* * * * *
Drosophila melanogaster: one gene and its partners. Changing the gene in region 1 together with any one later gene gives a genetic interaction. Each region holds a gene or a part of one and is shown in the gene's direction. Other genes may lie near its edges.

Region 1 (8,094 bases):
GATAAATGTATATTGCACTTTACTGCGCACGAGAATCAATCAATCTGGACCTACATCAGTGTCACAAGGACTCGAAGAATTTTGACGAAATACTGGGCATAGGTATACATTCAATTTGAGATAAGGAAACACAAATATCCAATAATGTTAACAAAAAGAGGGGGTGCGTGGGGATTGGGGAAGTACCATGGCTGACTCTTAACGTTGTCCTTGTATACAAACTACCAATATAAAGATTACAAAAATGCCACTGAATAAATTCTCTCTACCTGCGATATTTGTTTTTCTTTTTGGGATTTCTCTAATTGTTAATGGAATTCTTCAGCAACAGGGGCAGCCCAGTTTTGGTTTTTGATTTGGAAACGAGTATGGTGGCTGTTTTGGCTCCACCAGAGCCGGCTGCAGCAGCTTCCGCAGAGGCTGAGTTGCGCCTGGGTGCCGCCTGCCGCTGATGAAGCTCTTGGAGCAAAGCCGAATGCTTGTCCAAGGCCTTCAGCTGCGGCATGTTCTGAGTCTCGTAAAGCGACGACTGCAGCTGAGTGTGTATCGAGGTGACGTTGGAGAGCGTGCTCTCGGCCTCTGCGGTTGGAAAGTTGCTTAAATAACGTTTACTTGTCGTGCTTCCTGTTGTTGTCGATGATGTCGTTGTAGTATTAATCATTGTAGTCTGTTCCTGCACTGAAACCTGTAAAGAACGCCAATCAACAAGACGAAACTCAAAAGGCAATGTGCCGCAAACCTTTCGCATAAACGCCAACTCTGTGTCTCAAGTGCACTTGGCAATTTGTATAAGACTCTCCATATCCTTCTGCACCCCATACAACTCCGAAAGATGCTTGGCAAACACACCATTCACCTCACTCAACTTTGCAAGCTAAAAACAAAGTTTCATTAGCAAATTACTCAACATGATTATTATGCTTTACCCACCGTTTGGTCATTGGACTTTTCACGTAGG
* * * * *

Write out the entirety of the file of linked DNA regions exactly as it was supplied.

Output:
Drosophila melanogaster: one gene and its partners. Changing the gene in region 1 together with any one later gene gives a genetic interaction. Each region holds a gene or a part of one and is shown in the gene's direction. Other genes may lie near its edges.

Region 1 (8,094 bases):
GATAAATGTATATTGCACTTTACTGCGCACGAGAATCAATCAATCTGGACCTACATCAGTGTCACAAGGACTCGAAGAATTTTGACGAAATACTGGGCATAGGTATACATTCAATTTGAGATAAGGAAACACAAATATCCAATAATGTTAACAAAAAGAGGGGGTGCGTGGGGATTGGGGAAGTACCATGGCTGACTCTTAACGTTGTCCTTGTATACAAACTACCAATATAAAGATTACAAAAATGCCACTGAATAAATTCTCTCTACCTGCGATATTTGTTTTTCTTTTTGGGATTTCTCTAATTGTTAATGGAATTCTTCAGCAACAGGGGCAGCCCAGTTTTGGTTTTTGATTTGGAAACGAGTATGGTGGCTGTTTTGGCTCCACCAGAGCCGGCTGCAGCAGCTTCCGCAGAGGCTGAGTTGCGCCTGGGTGCCGCCTGCCGCTGATGAAGCTCTTGGAGCAAAGCCGAATGCTTGTCCAAGGCCTTCAGCTGCGGCATGTTCTGAGTCTCGTAAAGCGACGACTGCAGCTGAGTGTGTATCGAGGTGACGTTGGAGAGCGTGCTCTCGGCCTCTGCGGTTGGAAAGTTGCTTAAATAACGTTTACTTGTCGTGCTTCCTGTTGTTGTCGATGATGTCGTTGTAGTATTAATCATTGTAGTCTGTTCCTGCACTGAAACCTGTAAAGAACGCCAATCAACAAGACGAAACTCAAAAGGCAATGTGCCGCAAACCTTTCGCATAAACGCCAACTCTGTGTCTCAAGTGCACTTGGCAATTTGTATAAGACTCTCCATATCCTTCTGCACCCCATACAACTCCGAAAGATGCTTGGCAAACACACCATTCACCTCACTCAACTTTGCAAGCTAAAAACAAAGTTTCATTAGCAAATTACTCAACATGATTATTATGCTTTACCCACCGTTTGGTCATTGGACTTTTCACGTAGG